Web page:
Feminae: Medieval Women and Gender Index


  • Record Number: 10004
  • Author(s)/Creator(s): Towell , Julie.
  • Contributor(s):
  • Title: Transforming Power: Mis-Glossing Female Figures in "Beowulf" and "Judith" [Paper presented at the Annual Meeting of the Southeastern Medieval Association, University of Tennessee, Knoxville, October 14-16, 1999, Session 4: "Anglo-Saxon Appropriations: Translating, Glossing, Editing Old English Texts."]
  • Source: Old English Newsletter 33, 3 (Spring 2000):
  • Description:
  • Article Type: Conference Paper Abstract
  • Subject (See Also): Beowulf, Old English Epic Judith, Old English Poem Literature- Verse Translation Women in Literature
  • Geographic Area: British Isles
  • Century: 8-9
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  • Abstract: Any translation of Old English is problematic because no translator can fulfill three conditions considered critical by many translation theorists. One of these principles is that a "translator should have a perfect knowledge of both" the original language and language of the translation (Susan Bassnett-McGuire "Translation Studies" [London: Methuen, 1980], 54). Another requires that a "translator must fully understand the sense and meaning of the original author" (Bassnett-McGuire 54). Finally, since language is an integral part of culture, the translator needs not only proficiency in two languages, he [or she] must also be at home in two cultures. In other words, he [or she] must be bilingual and bicultural" (Mary Snell-Hornby, "Translation Studies: An Integrated Approach," rev. ed. [Amsterdam: Benjamins, 1995], 42). Over the years, Old English scholars have claimed fluency in the Anglo-Saxon language, which in itself is not a sound supposition. Much more tenuous, however, are Saxonists' links to authors of Old English literary texts and assumptions of an authoritative knowledge of Anglo-Saxon culture. Despite the impossibility of full understanding of either Anglo-Saxon language or culture, editors and translators often mistake these assumptions for a comprehensive and empathetic understanding of Anglo-Saxon society. Furthermore, glossators and translators of Old English poetry often do not objectively work with the generally accepted - if imperfect - understanding of the language, but introduce interpretations influenced by the translator's general cultural assumptions of her/his own time and place. As a result, the modern English values assigned to individual words are likely to color the reading of the poetry in ways that are not clearly justified by their actual vocabulary. Two major female figures are considered here: Judith of Bethulia, title figure of an Old English poem; and Grendel's mother, the nameless, but significant, antagonist in the central section of Beowulf. Both of these very different figures are powerful adversaries of male figures. On the one hand, scholars have made word choices that color the presentation of Judith by diminishing or ignoring her powerfulness as a leader while depicting the (presumably) sexually experienced widow and mature woman as a virginal girl. On the other hand, translators of Beowulf deny Grendel's mother her "humanity" by altering the poet's words--interpreting words differently based on the referent--and, intensifying her "monstrosity." Consequently, certain terms are quietly redefined and often become "fixed" in Old English scholarship. Such misinterpretations have been sustained throughout the editorial history of Judith and Beowulf. As a result, the subtle and complex characterizations of the original works are overwritten by later cultures and languages. [Reproduced by permission of the editor Robert L. Schichler and the editors of the Old English Newsletter.]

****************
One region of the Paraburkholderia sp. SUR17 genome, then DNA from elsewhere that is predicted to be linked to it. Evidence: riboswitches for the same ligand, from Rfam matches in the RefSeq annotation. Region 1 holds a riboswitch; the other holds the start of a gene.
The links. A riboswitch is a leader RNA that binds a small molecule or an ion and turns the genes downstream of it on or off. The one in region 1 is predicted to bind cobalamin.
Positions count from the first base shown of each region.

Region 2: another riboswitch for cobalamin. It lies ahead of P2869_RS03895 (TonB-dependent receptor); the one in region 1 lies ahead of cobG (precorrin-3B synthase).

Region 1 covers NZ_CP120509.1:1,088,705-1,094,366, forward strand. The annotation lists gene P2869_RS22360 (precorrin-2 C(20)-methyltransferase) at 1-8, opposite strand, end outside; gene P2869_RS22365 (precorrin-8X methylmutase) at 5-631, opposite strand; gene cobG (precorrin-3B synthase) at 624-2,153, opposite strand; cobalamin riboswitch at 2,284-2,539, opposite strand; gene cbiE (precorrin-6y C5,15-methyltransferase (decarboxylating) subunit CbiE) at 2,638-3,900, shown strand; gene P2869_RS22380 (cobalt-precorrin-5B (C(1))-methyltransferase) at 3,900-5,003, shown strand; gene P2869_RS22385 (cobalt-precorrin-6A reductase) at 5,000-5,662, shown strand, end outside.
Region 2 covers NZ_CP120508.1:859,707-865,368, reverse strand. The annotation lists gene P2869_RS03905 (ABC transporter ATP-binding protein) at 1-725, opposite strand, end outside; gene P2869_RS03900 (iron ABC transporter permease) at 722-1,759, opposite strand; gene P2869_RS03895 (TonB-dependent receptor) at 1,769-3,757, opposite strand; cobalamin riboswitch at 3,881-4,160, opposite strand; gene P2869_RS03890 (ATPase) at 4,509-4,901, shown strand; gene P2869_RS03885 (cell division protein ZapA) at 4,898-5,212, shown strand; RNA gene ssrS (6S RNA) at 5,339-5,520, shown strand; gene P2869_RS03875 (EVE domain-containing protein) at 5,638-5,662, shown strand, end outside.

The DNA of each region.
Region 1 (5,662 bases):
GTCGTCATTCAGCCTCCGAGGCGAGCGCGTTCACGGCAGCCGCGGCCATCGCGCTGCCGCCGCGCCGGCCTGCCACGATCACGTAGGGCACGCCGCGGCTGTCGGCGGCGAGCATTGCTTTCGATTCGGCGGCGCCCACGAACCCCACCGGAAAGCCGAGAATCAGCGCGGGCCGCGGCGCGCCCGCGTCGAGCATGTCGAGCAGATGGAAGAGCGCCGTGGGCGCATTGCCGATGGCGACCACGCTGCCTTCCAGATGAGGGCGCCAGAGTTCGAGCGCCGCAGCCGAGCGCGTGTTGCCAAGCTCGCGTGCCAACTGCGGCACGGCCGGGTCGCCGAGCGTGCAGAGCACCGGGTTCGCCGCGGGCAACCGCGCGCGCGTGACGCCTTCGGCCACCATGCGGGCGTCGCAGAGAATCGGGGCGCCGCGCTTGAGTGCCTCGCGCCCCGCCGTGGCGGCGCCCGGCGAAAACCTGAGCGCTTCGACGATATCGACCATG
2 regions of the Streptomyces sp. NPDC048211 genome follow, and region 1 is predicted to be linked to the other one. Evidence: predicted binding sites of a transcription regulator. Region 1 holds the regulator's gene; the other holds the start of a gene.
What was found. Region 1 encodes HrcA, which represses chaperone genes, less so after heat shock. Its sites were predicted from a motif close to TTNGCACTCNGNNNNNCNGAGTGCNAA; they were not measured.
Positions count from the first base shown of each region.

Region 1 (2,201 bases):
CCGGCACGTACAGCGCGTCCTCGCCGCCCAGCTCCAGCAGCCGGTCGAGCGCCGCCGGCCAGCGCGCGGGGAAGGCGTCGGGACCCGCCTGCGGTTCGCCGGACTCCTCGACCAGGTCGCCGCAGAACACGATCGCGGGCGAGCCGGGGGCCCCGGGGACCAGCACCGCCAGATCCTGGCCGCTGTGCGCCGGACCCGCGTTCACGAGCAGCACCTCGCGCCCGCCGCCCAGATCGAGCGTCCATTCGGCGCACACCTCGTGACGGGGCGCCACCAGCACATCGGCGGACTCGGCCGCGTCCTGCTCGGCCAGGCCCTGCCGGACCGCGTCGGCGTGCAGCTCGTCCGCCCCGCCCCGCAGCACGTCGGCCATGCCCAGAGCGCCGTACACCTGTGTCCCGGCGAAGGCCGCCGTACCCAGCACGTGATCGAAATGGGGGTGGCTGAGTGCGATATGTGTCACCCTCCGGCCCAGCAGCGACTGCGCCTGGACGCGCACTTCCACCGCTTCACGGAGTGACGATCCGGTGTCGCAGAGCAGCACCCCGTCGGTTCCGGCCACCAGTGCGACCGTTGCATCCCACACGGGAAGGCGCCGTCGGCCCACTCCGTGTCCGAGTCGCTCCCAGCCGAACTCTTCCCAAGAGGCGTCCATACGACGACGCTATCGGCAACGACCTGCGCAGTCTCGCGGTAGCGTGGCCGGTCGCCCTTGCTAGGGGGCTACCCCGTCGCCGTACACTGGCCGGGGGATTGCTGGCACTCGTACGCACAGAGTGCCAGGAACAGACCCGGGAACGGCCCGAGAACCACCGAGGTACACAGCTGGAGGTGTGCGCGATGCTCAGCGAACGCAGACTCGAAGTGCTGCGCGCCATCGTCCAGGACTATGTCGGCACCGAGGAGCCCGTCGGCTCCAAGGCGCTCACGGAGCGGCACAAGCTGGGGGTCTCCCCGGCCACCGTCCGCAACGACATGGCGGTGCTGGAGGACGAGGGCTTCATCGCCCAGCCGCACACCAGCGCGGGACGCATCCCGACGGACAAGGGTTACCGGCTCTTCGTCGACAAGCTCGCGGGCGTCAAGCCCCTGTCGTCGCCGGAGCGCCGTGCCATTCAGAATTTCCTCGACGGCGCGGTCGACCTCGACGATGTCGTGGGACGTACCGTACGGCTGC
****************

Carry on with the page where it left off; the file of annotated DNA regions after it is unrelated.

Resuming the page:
• Author's Affiliation: Wayne State University
  • Conference Info: - , -
  • Year of Publication: 2000.
  • Language: English
  • ISSN/ISBN: 00301973
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